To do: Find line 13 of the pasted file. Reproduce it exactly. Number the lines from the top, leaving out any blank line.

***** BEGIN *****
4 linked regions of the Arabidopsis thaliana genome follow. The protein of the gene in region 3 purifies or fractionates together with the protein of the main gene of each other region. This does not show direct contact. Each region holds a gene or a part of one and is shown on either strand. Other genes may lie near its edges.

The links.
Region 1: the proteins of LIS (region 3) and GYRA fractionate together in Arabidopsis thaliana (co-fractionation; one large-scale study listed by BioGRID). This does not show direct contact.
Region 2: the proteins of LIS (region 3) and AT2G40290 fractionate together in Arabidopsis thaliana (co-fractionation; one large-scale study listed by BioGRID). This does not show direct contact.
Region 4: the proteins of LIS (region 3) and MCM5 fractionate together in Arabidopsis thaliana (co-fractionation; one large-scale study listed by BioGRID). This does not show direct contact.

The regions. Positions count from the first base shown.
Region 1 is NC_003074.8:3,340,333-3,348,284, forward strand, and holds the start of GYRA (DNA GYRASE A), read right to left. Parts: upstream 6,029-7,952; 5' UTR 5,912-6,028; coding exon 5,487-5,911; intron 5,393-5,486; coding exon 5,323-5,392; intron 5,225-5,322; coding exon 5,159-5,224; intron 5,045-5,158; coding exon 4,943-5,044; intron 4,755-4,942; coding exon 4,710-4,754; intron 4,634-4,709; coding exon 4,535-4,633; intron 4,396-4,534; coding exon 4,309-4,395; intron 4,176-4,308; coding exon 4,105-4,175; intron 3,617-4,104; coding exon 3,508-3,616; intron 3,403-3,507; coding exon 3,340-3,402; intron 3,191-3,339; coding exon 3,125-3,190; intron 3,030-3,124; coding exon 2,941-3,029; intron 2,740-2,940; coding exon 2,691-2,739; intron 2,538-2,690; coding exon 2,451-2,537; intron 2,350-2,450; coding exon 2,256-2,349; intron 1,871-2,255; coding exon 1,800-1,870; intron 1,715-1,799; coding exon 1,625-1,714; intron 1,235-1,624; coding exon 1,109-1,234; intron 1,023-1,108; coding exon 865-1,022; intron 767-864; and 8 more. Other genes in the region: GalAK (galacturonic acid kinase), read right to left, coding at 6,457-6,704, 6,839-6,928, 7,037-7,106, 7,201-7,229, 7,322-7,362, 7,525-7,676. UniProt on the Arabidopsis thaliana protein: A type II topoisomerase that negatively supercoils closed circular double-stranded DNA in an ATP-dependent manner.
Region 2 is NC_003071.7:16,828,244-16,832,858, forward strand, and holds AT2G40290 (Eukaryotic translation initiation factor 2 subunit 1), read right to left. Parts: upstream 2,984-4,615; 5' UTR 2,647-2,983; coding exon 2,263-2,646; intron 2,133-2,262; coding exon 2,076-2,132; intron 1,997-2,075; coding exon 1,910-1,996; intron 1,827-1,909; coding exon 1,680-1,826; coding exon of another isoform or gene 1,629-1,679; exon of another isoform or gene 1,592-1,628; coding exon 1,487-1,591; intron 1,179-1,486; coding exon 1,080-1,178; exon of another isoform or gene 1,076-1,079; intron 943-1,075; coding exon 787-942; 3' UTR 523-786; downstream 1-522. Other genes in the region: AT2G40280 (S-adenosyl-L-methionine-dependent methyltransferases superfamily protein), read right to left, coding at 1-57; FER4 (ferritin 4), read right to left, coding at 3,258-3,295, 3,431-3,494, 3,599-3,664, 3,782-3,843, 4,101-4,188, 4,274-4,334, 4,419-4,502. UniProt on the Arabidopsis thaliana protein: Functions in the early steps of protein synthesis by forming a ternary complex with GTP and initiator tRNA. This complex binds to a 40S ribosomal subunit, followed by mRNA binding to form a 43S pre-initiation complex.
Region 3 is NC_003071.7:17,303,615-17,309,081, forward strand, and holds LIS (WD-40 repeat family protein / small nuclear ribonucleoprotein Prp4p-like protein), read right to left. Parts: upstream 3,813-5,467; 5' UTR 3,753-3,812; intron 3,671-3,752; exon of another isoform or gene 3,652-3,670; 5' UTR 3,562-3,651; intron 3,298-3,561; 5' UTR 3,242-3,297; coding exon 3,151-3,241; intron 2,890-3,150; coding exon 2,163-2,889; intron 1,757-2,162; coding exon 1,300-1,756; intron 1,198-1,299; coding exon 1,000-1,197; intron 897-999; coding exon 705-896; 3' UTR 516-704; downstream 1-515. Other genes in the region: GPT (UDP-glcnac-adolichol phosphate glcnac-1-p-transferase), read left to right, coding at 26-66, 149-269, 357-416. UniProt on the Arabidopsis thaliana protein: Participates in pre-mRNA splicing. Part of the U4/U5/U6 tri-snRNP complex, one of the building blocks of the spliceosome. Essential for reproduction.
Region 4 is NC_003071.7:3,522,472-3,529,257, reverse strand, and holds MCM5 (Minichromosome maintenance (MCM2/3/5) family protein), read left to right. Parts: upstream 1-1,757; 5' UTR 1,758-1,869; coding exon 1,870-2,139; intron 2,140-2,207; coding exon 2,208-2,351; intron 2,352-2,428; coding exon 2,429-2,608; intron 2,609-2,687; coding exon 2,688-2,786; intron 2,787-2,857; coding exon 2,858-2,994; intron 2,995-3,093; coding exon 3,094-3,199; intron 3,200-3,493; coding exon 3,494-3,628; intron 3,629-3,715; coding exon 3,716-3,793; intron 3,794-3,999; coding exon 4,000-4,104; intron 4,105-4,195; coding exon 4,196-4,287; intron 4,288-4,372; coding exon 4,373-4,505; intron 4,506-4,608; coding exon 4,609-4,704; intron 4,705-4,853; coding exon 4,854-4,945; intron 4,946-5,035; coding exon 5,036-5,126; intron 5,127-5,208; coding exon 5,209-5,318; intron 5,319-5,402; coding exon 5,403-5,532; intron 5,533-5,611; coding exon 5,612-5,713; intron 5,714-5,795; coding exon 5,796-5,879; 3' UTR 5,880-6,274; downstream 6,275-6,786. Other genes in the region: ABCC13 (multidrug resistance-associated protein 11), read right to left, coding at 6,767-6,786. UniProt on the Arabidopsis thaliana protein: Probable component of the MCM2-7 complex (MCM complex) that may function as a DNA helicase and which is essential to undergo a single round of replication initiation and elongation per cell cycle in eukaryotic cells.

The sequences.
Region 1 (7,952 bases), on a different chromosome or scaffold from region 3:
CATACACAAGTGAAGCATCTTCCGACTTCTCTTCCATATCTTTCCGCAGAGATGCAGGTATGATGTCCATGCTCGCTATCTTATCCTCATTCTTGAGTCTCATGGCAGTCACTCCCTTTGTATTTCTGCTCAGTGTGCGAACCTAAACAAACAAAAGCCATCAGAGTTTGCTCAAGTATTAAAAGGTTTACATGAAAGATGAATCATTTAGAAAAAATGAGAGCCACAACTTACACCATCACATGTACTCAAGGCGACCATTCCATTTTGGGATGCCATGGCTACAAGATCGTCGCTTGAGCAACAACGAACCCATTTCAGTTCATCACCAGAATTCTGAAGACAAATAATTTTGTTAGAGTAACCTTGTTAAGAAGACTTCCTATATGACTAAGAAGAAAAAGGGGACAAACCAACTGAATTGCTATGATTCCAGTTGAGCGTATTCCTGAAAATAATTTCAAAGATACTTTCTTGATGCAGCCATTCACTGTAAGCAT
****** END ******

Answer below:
CATACACAAGTGAAGCATCTTCCGACTTCTCTTCCATATCTTTCCGCAGAGATGCAGGTATGATGTCCATGCTCGCTATCTTATCCTCATTCTTGAGTCTCATGGCAGTCACTCCCTTTGTATTTCTGCTCAGTGTGCGAACCTAAACAAACAAAAGCCATCAGAGTTTGCTCAAGTATTAAAAGGTTTACATGAAAGATGAATCATTTAGAAAAAATGAGAGCCACAACTTACACCATCACATGTACTCAAGGCGACCATTCCATTTTGGGATGCCATGGCTACAAGATCGTCGCTTGAGCAACAACGAACCCATTTCAGTTCATCACCAGAATTCTGAAGACAAATAATTTTGTTAGAGTAACCTTGTTAAGAAGACTTCCTATATGACTAAGAAGAAAAAGGGGACAAACCAACTGAATTGCTATGATTCCAGTTGAGCGTATTCCTGAAAATAATTTCAAAGATACTTTCTTGATGCAGCCATTCACTGTAAGCAT